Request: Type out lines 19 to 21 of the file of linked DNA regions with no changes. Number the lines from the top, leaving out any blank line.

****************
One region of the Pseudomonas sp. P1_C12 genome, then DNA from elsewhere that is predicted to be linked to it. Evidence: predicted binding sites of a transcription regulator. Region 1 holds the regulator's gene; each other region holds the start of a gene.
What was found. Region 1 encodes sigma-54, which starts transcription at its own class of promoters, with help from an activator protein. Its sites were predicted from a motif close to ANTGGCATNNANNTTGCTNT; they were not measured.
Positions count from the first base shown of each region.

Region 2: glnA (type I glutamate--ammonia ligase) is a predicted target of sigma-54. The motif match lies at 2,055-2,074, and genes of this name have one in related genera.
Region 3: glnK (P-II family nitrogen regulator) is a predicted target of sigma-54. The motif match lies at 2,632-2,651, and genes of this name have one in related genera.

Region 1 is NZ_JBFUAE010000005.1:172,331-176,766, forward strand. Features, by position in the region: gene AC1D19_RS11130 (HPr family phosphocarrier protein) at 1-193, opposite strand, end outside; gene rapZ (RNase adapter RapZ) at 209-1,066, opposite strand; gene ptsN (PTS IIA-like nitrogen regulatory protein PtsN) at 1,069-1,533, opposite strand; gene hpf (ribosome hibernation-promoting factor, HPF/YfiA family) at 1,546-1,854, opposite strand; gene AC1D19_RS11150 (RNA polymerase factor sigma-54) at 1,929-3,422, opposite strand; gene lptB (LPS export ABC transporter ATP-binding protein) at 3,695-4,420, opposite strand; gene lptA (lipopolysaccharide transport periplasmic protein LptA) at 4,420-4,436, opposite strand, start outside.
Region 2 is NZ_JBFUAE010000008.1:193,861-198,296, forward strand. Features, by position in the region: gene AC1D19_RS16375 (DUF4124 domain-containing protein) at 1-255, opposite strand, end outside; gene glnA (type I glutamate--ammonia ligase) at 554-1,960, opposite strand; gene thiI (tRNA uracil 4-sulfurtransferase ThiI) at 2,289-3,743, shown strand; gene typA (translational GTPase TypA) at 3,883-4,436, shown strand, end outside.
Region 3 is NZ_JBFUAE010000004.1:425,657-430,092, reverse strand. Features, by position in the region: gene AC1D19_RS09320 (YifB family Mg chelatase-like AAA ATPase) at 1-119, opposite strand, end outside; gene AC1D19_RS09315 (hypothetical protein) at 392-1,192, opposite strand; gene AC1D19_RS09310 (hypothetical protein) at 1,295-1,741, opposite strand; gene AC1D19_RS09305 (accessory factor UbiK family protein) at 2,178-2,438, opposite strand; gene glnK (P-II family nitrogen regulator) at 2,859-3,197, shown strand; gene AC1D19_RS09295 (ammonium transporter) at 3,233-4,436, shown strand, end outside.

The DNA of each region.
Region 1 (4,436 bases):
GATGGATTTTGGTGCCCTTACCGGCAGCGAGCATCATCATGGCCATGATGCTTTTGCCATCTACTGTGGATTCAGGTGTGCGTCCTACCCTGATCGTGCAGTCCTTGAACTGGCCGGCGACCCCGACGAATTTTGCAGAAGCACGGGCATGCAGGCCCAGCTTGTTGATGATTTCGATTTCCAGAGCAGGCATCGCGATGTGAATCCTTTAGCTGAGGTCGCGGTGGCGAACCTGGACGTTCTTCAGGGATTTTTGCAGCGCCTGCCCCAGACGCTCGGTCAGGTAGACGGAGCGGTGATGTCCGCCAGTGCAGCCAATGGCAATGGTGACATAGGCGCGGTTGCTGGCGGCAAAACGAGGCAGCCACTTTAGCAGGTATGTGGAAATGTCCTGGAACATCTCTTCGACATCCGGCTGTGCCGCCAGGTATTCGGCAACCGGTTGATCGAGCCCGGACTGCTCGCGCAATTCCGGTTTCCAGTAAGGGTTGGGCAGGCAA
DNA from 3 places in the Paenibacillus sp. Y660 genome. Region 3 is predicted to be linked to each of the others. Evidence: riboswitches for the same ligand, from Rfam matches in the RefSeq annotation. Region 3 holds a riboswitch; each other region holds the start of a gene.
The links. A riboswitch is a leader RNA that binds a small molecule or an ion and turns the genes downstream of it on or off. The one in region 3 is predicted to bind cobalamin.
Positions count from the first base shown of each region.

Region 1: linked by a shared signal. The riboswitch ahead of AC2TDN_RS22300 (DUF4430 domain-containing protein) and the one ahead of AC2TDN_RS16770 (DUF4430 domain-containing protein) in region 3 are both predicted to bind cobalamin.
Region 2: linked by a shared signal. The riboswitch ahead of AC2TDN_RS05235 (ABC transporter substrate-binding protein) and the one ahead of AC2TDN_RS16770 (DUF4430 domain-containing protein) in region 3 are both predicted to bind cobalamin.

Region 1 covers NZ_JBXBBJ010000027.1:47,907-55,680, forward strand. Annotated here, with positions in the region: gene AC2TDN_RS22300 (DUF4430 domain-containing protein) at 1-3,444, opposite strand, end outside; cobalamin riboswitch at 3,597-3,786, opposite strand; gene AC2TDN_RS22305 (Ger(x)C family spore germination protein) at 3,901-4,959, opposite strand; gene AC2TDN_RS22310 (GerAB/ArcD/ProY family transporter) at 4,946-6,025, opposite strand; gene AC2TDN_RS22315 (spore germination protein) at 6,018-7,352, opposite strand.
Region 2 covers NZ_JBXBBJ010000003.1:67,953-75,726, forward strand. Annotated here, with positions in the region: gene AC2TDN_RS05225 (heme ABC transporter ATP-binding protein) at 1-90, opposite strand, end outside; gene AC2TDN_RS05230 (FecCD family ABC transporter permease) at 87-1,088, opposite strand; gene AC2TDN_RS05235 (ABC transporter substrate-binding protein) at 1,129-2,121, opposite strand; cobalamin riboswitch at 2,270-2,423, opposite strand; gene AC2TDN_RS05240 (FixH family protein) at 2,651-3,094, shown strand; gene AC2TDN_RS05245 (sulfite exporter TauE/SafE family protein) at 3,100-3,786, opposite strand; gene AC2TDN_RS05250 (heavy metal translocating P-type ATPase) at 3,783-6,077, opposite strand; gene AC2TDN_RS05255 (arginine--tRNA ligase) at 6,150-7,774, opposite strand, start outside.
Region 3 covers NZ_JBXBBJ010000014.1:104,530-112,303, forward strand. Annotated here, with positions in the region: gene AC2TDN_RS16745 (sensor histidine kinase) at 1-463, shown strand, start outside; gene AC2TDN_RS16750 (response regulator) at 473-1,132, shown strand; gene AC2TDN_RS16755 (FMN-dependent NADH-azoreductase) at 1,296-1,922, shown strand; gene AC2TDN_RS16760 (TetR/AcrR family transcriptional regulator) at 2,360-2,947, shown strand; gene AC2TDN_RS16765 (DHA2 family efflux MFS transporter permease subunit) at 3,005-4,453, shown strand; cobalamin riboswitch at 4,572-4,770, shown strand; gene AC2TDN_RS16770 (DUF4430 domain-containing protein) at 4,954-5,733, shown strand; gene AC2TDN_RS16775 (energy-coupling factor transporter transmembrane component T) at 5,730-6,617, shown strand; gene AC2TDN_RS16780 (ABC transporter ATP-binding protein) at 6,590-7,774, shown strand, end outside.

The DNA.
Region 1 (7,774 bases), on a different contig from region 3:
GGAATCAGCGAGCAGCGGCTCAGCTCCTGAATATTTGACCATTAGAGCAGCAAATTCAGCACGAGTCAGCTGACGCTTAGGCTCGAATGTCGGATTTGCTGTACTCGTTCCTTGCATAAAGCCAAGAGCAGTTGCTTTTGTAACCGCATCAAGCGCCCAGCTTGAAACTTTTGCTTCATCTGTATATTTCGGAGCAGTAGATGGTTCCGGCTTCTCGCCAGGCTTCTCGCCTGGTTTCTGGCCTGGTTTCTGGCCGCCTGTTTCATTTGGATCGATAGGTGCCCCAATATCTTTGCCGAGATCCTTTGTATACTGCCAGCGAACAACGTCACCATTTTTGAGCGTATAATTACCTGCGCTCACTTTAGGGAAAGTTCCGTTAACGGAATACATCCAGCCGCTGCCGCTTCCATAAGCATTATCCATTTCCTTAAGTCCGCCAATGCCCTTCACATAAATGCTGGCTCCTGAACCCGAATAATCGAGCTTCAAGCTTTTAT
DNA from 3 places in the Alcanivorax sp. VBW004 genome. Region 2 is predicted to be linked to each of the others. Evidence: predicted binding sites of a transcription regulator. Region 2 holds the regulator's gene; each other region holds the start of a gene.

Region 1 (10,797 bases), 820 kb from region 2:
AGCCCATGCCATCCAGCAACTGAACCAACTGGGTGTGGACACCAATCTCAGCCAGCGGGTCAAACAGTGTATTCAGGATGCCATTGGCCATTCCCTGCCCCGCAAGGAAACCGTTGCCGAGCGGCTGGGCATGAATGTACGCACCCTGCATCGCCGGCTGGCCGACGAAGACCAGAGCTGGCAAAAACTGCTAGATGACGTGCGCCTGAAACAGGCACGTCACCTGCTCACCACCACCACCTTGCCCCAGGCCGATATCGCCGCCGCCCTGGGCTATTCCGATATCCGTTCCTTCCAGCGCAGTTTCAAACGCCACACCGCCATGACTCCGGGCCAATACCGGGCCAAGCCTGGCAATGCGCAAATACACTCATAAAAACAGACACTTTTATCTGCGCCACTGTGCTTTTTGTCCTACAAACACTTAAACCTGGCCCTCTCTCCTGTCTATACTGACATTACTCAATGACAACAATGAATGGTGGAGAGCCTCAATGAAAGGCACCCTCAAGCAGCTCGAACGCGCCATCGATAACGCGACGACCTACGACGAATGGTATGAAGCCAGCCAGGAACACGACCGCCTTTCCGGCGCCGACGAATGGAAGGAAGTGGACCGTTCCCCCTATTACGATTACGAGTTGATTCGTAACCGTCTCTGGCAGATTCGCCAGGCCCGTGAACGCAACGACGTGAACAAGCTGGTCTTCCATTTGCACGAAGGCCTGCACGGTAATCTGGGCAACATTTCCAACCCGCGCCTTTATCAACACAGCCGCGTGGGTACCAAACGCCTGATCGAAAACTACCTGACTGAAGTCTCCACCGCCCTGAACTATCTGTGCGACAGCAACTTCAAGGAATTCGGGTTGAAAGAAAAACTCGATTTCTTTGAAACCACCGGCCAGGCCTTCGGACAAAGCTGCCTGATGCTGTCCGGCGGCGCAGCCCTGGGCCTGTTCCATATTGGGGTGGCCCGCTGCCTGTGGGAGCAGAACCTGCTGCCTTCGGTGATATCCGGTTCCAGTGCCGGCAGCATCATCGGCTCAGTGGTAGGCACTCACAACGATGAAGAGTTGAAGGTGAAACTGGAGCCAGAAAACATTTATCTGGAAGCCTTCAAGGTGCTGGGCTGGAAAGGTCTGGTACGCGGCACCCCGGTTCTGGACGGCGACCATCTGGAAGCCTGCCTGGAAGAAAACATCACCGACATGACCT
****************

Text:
Region 3 covers NZ_JBXBBJ010000014.1:104,530-112,303, forward strand. Annotated here, with positions in the region: gene AC2TDN_RS16745 (sensor histidine kinase) at 1-463, shown strand, start outside; gene AC2TDN_RS16750 (response regulator) at 473-1,132, shown strand; gene AC2TDN_RS16755 (FMN-dependent NADH-azoreductase) at 1,296-1,922, shown strand; gene AC2TDN_RS16760 (TetR/AcrR family transcriptional regulator) at 2,360-2,947, shown strand; gene AC2TDN_RS16765 (DHA2 family efflux MFS transporter permease subunit) at 3,005-4,453, shown strand; cobalamin riboswitch at 4,572-4,770, shown strand; gene AC2TDN_RS16770 (DUF4430 domain-containing protein) at 4,954-5,733, shown strand; gene AC2TDN_RS16775 (energy-coupling factor transporter transmembrane component T) at 5,730-6,617, shown strand; gene AC2TDN_RS16780 (ABC transporter ATP-binding protein) at 6,590-7,774, shown strand, end outside.

The DNA.
Region 1 (7,774 bases), on a different contig from region 3: